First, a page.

Celebrating Connected Educator Month, for those of us involved in training-teaching-learning, is a bit like celebrating the existence of air: connections pump life into much of what we do, yet we often take them for granted rather than indulging in joyfully inclusive acknowledgement of what they produce.
What makes Connected Educator Month personal, furthermore, is the opportunity it provides to reflect on the connections that support and inspire us and those we serve, so here’s a challenge to colleagues near and far: post your own thoughts, in response to this article and Connected Educators Month in general, here on this blog as well as on your own blogs, Twitter, Facebook, Google+, and anywhere else that allows us to strengthen the connections that so effectively support us and make us so much better than we would be without them.
The multi-directional connectedness doesn’t even stop there; the more I look at each of these groups and opportunities, the more I realize how interconnected the various groups are. Participating in the #lrnchat session last night reminded me that #lrnchat includes members of the ASTD, #etmooc, and #xplrpln communities—and the frequent mention of the Personal Learning Networks course during the chat is leading more members of #lrnchat to join us in exploring what #xplrpln offers and is developing. Looking at the growing list of #xplrpln participants has introduced me to #etmooc participants I hadn’t met while #etmooc coursework was in progress. Looking at the list of colleagues in the Horizon Project in previous years brought the unexpectedly wonderful realization that it included a great colleague from the American Library Association. And diving into the current Horizon Project explorations of developments in personal learning networks obviously connects what I’m doing there and in the MOOC so that the learning opportunities flow both ways between those two communities.
There’s a distinct possibility that connectivism could become another of those buzz words that linger on the edge of our consciousness without ever developing into something tangible—at a human level—if we give it the proverbial fifteen minutes of fame/attention and then move on. Or it could become another element of an ever-increasing set of tools and resources that allow us to transcend geographic, occupational, and time-zone boundaries. In a world where we often bemoan the loss of community, we can just as easily celebrate its expansion. And that’s why Connected Educator Month seems, to me, to be a great opportunity to celebrate. Reflect. And grow.
Technology and library users come together very effectively in Media 21’s transformation of a school library into a first-rate social learning center and Orange County’s Shake It! Project. Media 21 makes at least some of us wish we were back in high school again—admittedly a major accomplishment in itself—and Shake It! appears to be so playfully addictive that it could easily make us want to read even more books than we already do just so we can shake our mobile devices again and see what reading recommendation the app will offer next.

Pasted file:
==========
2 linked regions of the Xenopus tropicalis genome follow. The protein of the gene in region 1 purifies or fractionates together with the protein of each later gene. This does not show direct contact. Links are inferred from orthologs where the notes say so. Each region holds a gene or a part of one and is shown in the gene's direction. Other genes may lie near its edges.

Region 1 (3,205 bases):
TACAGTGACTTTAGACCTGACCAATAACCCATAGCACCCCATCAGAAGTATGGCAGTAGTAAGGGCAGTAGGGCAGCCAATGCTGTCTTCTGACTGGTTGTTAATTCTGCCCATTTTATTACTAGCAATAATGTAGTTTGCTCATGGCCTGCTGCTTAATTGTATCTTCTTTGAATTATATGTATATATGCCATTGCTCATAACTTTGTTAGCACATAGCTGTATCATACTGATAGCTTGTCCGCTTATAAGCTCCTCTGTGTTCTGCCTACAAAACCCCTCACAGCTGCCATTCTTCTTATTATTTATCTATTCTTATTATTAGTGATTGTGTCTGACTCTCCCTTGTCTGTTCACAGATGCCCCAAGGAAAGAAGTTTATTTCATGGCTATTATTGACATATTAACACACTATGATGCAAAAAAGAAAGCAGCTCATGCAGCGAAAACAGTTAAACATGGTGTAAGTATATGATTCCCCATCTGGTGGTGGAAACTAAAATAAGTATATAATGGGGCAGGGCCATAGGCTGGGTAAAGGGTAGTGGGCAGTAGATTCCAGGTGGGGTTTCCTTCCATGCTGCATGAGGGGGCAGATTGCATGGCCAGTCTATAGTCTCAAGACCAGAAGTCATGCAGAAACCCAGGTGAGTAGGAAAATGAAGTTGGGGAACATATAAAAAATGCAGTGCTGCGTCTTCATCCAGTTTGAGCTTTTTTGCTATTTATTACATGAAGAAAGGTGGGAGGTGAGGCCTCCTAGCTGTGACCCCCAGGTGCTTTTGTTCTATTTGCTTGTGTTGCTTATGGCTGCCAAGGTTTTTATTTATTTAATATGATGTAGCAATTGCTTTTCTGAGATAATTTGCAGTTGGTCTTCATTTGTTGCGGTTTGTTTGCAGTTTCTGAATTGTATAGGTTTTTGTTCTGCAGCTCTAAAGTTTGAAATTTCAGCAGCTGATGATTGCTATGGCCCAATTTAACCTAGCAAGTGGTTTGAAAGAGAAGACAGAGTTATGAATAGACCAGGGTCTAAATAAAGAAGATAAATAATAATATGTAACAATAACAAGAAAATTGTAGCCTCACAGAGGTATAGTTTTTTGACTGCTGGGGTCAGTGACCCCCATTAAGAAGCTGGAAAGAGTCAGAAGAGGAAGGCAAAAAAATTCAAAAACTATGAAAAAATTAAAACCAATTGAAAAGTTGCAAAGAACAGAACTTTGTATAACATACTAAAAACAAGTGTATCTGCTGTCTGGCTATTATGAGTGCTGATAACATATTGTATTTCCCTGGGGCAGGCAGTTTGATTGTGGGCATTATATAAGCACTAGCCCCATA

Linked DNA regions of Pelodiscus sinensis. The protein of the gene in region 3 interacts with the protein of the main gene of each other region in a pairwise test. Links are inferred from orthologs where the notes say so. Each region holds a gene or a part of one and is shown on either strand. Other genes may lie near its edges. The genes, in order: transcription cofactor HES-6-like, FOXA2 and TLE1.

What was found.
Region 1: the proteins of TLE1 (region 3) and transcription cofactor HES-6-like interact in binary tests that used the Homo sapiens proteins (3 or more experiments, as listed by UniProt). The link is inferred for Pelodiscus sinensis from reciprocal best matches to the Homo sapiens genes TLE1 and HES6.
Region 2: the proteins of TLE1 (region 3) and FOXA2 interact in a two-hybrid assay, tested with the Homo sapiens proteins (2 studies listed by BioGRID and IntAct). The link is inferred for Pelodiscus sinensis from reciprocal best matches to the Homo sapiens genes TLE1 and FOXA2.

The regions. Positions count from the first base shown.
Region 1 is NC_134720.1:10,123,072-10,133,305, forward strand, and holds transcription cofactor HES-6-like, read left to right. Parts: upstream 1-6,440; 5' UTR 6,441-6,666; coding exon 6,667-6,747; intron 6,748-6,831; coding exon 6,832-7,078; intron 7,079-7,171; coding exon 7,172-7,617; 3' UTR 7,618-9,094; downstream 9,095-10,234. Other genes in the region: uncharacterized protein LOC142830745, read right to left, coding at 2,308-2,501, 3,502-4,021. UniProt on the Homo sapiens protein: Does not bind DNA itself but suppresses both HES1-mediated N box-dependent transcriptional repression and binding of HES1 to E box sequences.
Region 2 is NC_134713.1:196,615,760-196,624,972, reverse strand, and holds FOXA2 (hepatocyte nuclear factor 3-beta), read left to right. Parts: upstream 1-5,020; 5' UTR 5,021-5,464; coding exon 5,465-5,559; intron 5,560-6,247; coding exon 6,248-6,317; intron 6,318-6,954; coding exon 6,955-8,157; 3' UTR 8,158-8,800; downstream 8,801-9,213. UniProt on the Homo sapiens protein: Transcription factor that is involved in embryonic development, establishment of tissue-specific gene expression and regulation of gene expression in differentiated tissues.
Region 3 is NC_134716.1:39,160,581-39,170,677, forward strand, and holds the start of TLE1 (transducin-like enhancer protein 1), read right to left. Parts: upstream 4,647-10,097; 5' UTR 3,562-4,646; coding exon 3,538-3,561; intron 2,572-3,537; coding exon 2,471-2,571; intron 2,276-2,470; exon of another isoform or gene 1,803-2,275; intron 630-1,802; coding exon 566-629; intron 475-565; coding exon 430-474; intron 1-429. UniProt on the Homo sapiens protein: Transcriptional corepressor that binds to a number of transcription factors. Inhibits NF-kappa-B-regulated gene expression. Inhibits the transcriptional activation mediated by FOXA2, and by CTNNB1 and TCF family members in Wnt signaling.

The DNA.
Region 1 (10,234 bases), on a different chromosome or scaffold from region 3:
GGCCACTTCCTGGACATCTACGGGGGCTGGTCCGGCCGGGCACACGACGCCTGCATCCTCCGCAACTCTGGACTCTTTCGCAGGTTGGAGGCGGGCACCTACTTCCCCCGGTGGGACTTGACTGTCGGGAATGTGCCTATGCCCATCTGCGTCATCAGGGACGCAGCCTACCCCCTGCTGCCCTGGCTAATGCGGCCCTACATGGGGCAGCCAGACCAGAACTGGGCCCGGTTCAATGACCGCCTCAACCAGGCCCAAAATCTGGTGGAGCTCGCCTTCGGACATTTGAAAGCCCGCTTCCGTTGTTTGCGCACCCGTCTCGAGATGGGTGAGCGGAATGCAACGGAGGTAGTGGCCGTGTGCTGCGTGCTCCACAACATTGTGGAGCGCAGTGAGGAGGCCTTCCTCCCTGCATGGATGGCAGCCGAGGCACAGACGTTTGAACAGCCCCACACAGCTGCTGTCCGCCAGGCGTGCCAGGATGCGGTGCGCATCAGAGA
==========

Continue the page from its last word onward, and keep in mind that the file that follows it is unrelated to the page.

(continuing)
But we’re talking about far more than diversions here. ALA Learning Round Table colleague Buffy Hamilton, who was founding librarian of that social learning center at Creekview High, sees the project as a setting in which “students are helping us create the library of the future,” she told her ALA audience yesterday. “I was struggling with two questions: how to create flexible and fluid learning spaces, and how to embed the library in the lives and learning spaces of students.”
“For these students to see that the library is a learning space…was very powerful for them,” she concluded.
The sense of fun for library users at Creekview is equally apparent in the Orange County Shake It! app, Library Director and CEO Mary Anne Hodel told and showed her audience through a brief presentation that included videos documenting the playful approach to bringing books to library users. The most difficult part of developing the app, which works when the user shakes a mobile device with the app installed and causes three wheels to turn until they come to a rest displaying a book based on three elements: audience, genre, and preferred medium.
“We launched this in July 2010,” she told her audience. “There have been over 4,000 downloads of the app” and coverage of the popular innovation in the Orlando Sentinel and USA Today.
She also displayed a solid vision of where she expects the library to continue going: “We have a lot of fun things on our website [but]… we’re definitely going in the direction of mobile apps for as many things as we can think up. We think that is the next wave and that’s where we want to be.”
We were greeted and supported last night by colleagues who provided material we included in the book. We had a great time talking to readers who bought the book. We even were approached by a few people who thought we were part of the ALA Bookstore staff in the convention center here in New Orleans for the American Library Association’s2011 Annual Conference and who wanted us to help them find other writers’ works or tell them about a special edition of Curious George they had found. (I hope the bookstore staff didn’t mind that I told everyone the other books they were seeking were no longer in stock and that they probably would love ours.)